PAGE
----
In the history of medicine, it’s a rather morbid fact that war often leads to great medical breakthroughs – as the weapons of war change, doctors must innovate in order to meet these new challenges.
When the First World War started 100 years ago today, the British Expeditionary Force (BEF) setting out for France envisaged an entirely different war to the one with which they were faced. Trench warfare was a new concept, the use of gas was almost unknown, and this war would involve mechanized weaponry on a scale never before seen.
A new condition
Within months, some of the highly-trained BEF soldiers started to experience intense panic and fear accompanied by physical symptoms such as an inability to speak or walk. While those in this conflict were not the first to feel the intense stress of war, and the trauma of what they saw on the battlefield, the symptoms emerged in so many soldiers, and were so consistent, that the syndrome was given a name: ‘Shell shock’. Doctors had to innovate their methods to treat this new disease, and by the end of the war 80,000 soldiers had received treatment for the condition.
A key challenge was understanding the causes of the disease. Many cases developed after a particularly heavy bombardment, and doctors at first thought it was due to whether it was the physical shock and noise of the explosions – hence its name. However, a psychological explanation later emerged linking the condition to the intensity of trench warfare, and near-constant stress. Whether a soldier’s shell-shock was ascribed to physical or psychological causes, or even assigned as cowardice, could drastically affect the type of treatment they got, from punishment, to electro-shock therapy, to an assigned period of rest.
Treatment for soldiers today
As ever, the weapons of war are evolving, and so are our approaches to treatment. Post-Traumatic Stress Disorder (PTSD) is a term applied to those experiencing psychological trauma in conflict, but also from a range of other types of physical and emotional trauma, so that lessons learned from treating psychological harm from one cause can be applied across the board. On the NHS Choices page about PTSD, you can see a list of the various causes, with military combat listed alongside other causes like experiencing natural disasters or domestic abuse.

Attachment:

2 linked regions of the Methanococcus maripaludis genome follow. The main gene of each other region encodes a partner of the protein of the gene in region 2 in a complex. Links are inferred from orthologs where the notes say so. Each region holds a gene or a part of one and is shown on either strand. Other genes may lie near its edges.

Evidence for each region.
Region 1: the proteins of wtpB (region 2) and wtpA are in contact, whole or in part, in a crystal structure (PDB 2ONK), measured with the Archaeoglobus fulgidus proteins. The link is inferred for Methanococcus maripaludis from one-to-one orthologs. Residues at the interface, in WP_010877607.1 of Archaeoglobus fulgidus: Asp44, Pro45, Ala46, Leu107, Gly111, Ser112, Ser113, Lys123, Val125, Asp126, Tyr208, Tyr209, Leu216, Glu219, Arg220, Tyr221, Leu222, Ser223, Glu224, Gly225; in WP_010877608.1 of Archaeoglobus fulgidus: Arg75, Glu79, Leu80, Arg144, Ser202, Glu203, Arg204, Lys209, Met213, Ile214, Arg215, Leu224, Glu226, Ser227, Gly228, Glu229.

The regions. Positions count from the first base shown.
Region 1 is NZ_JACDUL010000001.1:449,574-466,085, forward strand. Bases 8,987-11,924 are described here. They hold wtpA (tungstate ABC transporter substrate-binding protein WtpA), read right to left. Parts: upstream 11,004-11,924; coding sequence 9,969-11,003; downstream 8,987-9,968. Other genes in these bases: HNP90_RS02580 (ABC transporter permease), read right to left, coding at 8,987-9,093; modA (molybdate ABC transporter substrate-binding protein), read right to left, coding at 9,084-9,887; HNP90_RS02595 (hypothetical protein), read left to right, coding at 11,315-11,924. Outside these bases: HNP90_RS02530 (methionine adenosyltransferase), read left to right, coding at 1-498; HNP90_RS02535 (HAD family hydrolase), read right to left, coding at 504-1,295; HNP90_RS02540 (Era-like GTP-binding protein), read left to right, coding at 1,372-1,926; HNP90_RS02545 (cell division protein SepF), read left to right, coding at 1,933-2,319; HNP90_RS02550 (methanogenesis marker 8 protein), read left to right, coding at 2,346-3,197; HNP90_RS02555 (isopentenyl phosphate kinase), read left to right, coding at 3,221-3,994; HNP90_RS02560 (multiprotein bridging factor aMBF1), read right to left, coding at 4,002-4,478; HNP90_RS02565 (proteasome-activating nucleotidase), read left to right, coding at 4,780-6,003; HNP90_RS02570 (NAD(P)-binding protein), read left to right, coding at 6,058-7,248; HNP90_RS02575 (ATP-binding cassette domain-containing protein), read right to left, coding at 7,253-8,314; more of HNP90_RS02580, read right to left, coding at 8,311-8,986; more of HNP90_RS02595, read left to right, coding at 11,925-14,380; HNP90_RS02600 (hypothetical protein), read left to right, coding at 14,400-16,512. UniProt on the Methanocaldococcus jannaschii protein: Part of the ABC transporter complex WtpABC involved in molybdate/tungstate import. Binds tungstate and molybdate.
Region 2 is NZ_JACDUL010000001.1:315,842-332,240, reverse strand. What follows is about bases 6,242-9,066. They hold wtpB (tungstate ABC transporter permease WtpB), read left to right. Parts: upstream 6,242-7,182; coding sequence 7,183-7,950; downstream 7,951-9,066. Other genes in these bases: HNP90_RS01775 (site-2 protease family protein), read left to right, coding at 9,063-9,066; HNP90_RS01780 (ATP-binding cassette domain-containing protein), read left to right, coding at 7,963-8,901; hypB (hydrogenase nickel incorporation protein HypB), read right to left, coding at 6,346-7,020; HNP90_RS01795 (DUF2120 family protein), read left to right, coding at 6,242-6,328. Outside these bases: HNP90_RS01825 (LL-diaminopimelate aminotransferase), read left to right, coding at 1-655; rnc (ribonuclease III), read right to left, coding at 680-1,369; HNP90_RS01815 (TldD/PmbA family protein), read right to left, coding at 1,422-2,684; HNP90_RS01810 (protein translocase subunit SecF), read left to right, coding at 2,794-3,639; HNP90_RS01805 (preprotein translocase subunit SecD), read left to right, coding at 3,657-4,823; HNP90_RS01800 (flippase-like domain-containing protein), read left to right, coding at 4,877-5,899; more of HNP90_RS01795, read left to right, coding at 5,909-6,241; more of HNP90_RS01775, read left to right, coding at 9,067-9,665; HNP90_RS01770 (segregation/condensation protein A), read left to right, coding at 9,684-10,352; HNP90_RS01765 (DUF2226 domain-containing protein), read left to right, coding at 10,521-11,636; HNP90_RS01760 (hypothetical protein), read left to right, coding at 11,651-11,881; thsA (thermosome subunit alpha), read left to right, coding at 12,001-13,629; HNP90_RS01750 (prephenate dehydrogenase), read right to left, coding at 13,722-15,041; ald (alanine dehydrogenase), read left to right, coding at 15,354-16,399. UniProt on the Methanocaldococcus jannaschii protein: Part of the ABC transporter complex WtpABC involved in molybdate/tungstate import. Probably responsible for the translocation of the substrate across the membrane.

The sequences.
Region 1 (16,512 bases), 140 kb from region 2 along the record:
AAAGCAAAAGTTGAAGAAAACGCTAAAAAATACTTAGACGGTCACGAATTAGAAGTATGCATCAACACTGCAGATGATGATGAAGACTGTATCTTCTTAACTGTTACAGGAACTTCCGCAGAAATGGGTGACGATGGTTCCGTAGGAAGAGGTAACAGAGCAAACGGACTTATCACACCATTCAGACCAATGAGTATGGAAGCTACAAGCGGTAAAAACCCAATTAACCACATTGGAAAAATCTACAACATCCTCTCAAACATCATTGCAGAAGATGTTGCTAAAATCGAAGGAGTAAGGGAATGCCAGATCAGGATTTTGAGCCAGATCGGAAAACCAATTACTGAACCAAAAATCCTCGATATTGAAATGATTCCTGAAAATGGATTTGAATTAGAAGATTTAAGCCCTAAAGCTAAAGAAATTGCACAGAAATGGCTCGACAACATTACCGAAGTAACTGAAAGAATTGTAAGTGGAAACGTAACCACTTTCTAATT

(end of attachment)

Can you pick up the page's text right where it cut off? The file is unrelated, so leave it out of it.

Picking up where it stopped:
Recognition for the range of psychological effects of war are receiving more recognition, and the BioMed Central journal Military Medical Research publishes articles about psychological disorders alongside studies of more typical combat injuries. Military psychologists often talk about ‘suffering while functioning’ – having symptoms of a psychological disorder while still being able to work, and are researching prevention and treatment options before soldiers reach complete breakdown.
A study of sleep disorder among Chinese soldiers showed that soldiers experiencing high levels of stress are vulnerable to lack of sleep and that this can have a very real effect on their ability to carry out their duties. But crucially, they found that soldiers who had rated as having high levels of social support were less likely to have sleep problems.
Impacts beyond the military
The psychological stress of war upon those not on the battlefield is getting a lot more attention too, with a number of international organisations highlighting sexual violence in areas of conflict, and working to help people recover from the psychological trauma it causes. The effects of sexual violence permeate far beyond areas of conflict, as a study of Syrian refugees in Lebanon showed. 30% of women had experienced conflict-related violence, but the survey also showed an elevated level of intimate partner violence among families fleeing the conflict. Unsurprisingly, the women who had experienced sexual violence showed high levels of stress, and the authors suggested that this might have contributed to some of the health issues they reported.
It is also well documented that children in areas of conflict experience a high rate of psychological issues, and an article in BMC Medicine has even hypothesized several different mechanisms by which conflict might affect children that haven’t even been born. They suggest potential mechanisms, and look to evidence that the stress of conflict during pregnancy can have similar impact on birth weight to malnutrition during pregnancy.
Their final conclusion is a really hopeful one about the power of research and evidence to make a difference in the way humans behave. They suggest that more research should be done to measure the impacts of conflict upon future generations, hoping that the weight of evidence about the full costs might help prevent the decision to go to war in the first place.